And in the end, it's not the years in your life that count. It's the life in your years. ~Abraham LincolnAs the sands through the hourglass, so too are the days of our lives. ~TV Soap Opera
Nobody knows what the future holds. My dad, Grant Anderson, worked into his 70s. All he wanted to do after he retired was to ride around on a motorcycle with me. He bought a little Yamaha 250, and took the written test for his motorcycle endorsement. On the day before he was supposed to take the driving test, at age 73, he had a stroke from which he never really recovered. He never rode that motorcycle with me.We are very envious of the adventures of many of our C-Brat friends. Jim and Joan cashed in everything in Spearfish, South Dakota, and now divide their time among a home on a canal on South Padre Island on the tropical tip of Texas, their luxurious Hitchhiker 5th wheel and their CD 25 cruiser, Wild Blue. Ron and Anne cashed in everything in Vancouver, B.C., and headed out on the road with their camper and CD25 Meander in tow. Last we heard, they were headed for the Sea of Cortes. And there are lots of other stories.
Trading money for time. Cashing it all in in your 50s, or earlier, to enjoy whatever time is left to each of us. What an alluring idea!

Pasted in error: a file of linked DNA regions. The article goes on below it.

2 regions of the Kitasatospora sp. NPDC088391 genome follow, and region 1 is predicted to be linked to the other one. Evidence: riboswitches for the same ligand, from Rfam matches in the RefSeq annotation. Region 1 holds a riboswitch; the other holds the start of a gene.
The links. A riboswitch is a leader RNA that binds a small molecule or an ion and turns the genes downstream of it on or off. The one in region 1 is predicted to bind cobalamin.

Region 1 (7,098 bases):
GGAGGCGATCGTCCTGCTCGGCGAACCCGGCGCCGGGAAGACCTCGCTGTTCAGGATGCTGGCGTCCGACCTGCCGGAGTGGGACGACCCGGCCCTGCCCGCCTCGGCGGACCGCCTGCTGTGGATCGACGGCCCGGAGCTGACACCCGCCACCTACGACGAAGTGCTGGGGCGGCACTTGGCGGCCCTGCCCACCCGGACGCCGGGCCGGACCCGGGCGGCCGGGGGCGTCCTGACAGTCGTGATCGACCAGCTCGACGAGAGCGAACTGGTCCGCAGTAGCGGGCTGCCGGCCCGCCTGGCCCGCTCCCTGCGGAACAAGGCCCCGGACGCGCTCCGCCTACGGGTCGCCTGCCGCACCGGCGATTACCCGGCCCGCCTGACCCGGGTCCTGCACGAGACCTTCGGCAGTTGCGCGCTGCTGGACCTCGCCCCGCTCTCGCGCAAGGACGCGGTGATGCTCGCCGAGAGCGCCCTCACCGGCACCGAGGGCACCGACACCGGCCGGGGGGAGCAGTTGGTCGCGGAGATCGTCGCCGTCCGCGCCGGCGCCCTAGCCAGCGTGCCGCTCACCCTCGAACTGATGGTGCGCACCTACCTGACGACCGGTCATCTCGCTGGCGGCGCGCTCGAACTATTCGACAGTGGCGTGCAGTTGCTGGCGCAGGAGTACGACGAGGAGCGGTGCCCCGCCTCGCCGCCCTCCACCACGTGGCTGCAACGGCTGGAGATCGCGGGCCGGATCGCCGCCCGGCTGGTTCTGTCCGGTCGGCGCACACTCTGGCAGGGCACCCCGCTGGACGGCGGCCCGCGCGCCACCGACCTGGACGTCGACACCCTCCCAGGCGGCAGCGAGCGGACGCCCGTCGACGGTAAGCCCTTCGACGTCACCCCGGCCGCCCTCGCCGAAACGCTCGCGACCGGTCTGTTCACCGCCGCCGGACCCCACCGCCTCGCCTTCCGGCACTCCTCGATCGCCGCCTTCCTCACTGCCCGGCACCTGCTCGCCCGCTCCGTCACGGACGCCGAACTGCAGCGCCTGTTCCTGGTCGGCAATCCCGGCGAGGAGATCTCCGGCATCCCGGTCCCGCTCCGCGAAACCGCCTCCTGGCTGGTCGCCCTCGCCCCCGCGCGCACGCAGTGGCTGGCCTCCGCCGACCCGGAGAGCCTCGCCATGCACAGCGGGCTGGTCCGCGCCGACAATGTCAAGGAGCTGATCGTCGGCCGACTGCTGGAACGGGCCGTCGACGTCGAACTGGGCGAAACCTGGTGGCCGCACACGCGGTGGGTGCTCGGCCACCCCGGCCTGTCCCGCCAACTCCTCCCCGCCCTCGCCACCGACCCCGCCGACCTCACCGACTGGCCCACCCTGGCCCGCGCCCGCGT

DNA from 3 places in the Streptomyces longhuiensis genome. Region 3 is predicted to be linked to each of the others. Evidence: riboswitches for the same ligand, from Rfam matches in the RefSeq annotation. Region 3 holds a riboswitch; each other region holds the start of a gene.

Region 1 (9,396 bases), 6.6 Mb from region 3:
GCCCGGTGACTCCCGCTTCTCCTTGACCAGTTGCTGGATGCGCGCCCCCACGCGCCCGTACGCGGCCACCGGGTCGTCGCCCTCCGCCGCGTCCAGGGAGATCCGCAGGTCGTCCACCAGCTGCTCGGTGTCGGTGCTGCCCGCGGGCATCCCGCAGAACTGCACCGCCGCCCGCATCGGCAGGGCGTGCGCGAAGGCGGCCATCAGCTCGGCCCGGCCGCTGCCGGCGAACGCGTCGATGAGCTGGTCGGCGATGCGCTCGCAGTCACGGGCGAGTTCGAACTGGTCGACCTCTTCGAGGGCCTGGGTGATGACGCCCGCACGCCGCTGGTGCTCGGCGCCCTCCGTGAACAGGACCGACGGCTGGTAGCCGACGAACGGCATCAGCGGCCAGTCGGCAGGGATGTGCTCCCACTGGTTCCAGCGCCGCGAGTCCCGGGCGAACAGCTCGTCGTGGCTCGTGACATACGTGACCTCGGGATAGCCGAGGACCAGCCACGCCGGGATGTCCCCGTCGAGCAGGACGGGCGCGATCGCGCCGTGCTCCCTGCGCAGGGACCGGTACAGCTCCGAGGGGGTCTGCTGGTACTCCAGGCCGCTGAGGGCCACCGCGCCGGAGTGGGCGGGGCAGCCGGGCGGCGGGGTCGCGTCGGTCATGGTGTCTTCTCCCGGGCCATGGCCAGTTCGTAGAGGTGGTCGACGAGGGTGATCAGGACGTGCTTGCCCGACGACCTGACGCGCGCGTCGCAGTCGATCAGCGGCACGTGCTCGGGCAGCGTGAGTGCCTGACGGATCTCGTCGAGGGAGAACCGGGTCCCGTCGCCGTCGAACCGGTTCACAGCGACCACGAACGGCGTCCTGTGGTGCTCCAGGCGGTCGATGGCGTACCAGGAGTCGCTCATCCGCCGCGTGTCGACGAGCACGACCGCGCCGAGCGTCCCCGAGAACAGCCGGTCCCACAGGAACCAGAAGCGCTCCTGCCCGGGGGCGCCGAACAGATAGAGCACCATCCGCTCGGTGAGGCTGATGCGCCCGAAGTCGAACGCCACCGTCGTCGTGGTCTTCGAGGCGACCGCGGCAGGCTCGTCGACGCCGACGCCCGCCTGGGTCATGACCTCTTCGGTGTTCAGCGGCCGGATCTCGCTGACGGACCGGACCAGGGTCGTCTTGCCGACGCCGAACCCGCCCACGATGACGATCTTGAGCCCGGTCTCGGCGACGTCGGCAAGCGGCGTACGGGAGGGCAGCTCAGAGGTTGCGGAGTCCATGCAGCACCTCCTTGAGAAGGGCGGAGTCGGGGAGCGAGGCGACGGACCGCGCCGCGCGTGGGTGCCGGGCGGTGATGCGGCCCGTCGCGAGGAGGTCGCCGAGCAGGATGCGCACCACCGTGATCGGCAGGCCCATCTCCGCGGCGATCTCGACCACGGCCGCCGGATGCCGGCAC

Nobody has done it better we think than our friends Bill and El Fiero. The story of how they got started is on the "Launching" page of Halcyon Days. Basically, the drill was to figure out how much would be coming in from all sources after liquidating everything and limit outgo to income. Zero-based budgeting. Needs versus wants. (But really, Bill, I have watched your computer boot up - you NEED a Mac!). They did indeed lead the nomadic life, living between a 22' C-Dory and camper on their pickup truck, until they decided they needed a "safe haven," and ended up in a Lakewood, CO, condo - fortunately, as it turned out, when Bill had his stroke. They traveled virtually every navigable waterway in America. They still are able to be on the road in their CD22 Halcyon a great deal of the time, going where fancy dictates.
The key in every case, though, was that the kids were out of the house. We had our first (Barrett) in our early 30s, our second (Lydia) in our mid-30s, and our last (Austin) in our mid-40s. Cashing it all in in your 50s is not really an option with a kid in school!
But now Austin is nearly 18, a senior in high school, on his way to college as a Running Start student with a year of college credits. Dare we dream of his graduating in three years instead of four - or five? We need to see him through college, and the simple fact is, we still use money...and I am really lucky, I know it is heresy, but I enjoy getting up and going to work every day, I work with great people, and I am fairly well compensated. Still, work does get in the way of the Great Adventures!
For us, trading money for time is not for a decade or two but for a year or two. But nobody ever said on their death bed "Gosh, I sure wish I had worked a year longer." Trading money for time - still an alluring idea!